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View Poll Results: Which method is best for web app?

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  • Rails

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  • Django

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  • Wordpress

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  • Drag and Drop (Wix, Squarespace, Weebly)

    1 100.00%
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Thread: Best Method to Develop Web APPLICATION (Rails, Django, Wordpress, Squarespace, Wix)

  1. #1
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    Best Method to Develop Web APPLICATION (Rails, Django, Wordpress, Squarespace, Wix)

    PLEASE HELP!

    I've done a fair bit of research, however am pretty overwhelmed with the number of different options for developing a web application and how to decide on one.

    The apps primary function is to streamline/automate business operations and serve as the main database with the following capabilities:
    • Secured login system for different user accounts (admin, owner, general, etc.)
    • Upload, edit, delete, and share documents
    • Share calendar events and store, categorize, filter and view data/information
    • Support mobile, tablet, and desktop views
    • Ability to charge users/businesses a monthly subscription fee
    I know some HTML, CSS and Python, however have never done anything like this before.

    I've come across the following options, however am still a bit confused on the differences between them and which one will best suit my needs.
    1. Content Management System (CMS) - Wordpress, Drupal, Joomla
    2. WYSIWYG Drag and Drop - Squarespace, Wix, Weebly
    3. Coding - Ruby Rails, Django Python
    I don't have much coding experience, however haven't found a lot of info on using a CMS or Drag and Drop editor to create a web APP, rather just a website.

    Any help/suggestions on which method to choose, how to get started, helpful resources/examples, or any other useful information is much appreciated!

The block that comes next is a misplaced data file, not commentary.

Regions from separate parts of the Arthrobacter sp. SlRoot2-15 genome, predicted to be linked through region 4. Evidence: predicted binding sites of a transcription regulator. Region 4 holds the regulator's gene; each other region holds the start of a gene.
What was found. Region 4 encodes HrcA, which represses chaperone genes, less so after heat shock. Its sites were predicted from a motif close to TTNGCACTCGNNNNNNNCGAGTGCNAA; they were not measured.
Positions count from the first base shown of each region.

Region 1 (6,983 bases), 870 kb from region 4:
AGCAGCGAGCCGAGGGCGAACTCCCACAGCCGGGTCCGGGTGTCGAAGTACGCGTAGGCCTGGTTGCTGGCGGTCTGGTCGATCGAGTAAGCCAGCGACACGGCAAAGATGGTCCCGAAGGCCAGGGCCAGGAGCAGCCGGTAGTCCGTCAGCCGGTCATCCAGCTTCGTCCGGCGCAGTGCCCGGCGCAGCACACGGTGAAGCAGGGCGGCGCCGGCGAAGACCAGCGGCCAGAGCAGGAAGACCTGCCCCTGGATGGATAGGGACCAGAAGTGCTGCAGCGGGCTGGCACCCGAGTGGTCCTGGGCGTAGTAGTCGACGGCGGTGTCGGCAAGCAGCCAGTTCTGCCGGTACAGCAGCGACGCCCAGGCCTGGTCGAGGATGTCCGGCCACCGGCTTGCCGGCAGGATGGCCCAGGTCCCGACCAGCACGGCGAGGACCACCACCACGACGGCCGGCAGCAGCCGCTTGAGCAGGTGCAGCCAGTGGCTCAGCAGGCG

Thanks!

  2. #2
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    If you are not an experienced web developer, then my first suggestion would be to see if there is an existing CMS out there that will fulfill (most) of your needs. I don't see option 2 being of use for a site with the level of complexity you are discussing, though admittedly I've never used those, so could be wrong.

    You still may need some version of option 3 to handle anything the best-fitting CMS does not handle, or creating your own plug-in to the CMS to do those things -- which means learning something about that CMS's internals, most likely.
    "Well done....Consciousness to sarcasm in five seconds!" ~ Terry Pratchett, Night Watch

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  3. #3
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    PS: You could start here to get a view of the many open-source CMS options: http://www.opensourcecms.com/
    "Well done....Consciousness to sarcasm in five seconds!" ~ Terry Pratchett, Night Watch

    How to Ask Questions the Smart Way (not affiliated with this site, but well worth reading)

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  4. #4
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    after all, a website is nothing else than an app itself, so that might make the line of thought a bit easier.
    An easily usable CMS would be a perfect fit for this purpose. Or, to be more precise, a CMS-based website.

  5. #5
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    PS. as for the many differences between Wordpresss, Drupal and Joomla, it really doesn't matter that much as far as the functionality is concerned. All 3 allow for a perfect realisation of the above app. The difference could be made by details such as the degree of app usage and internal capacities of your business as far as future updates are concerned.

  6. #6
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    Thanks for the replies so far. It seems a WYSIWYG editor is out given the complexity of what I'm looking for. As for a CMS editor like Wordpress, is it worth it to try and learn if I will end up having to implement some Python or other programming on top of it anyway?

  7. #7
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    You would be using php on top of Wordpress, as that is the language that powers its plugins and the system itself. And yes, I would estimate it is worth trying as Wordpress could still be the easiest of all CMS, yet powerful enough for what you need (considering all the free plugins available).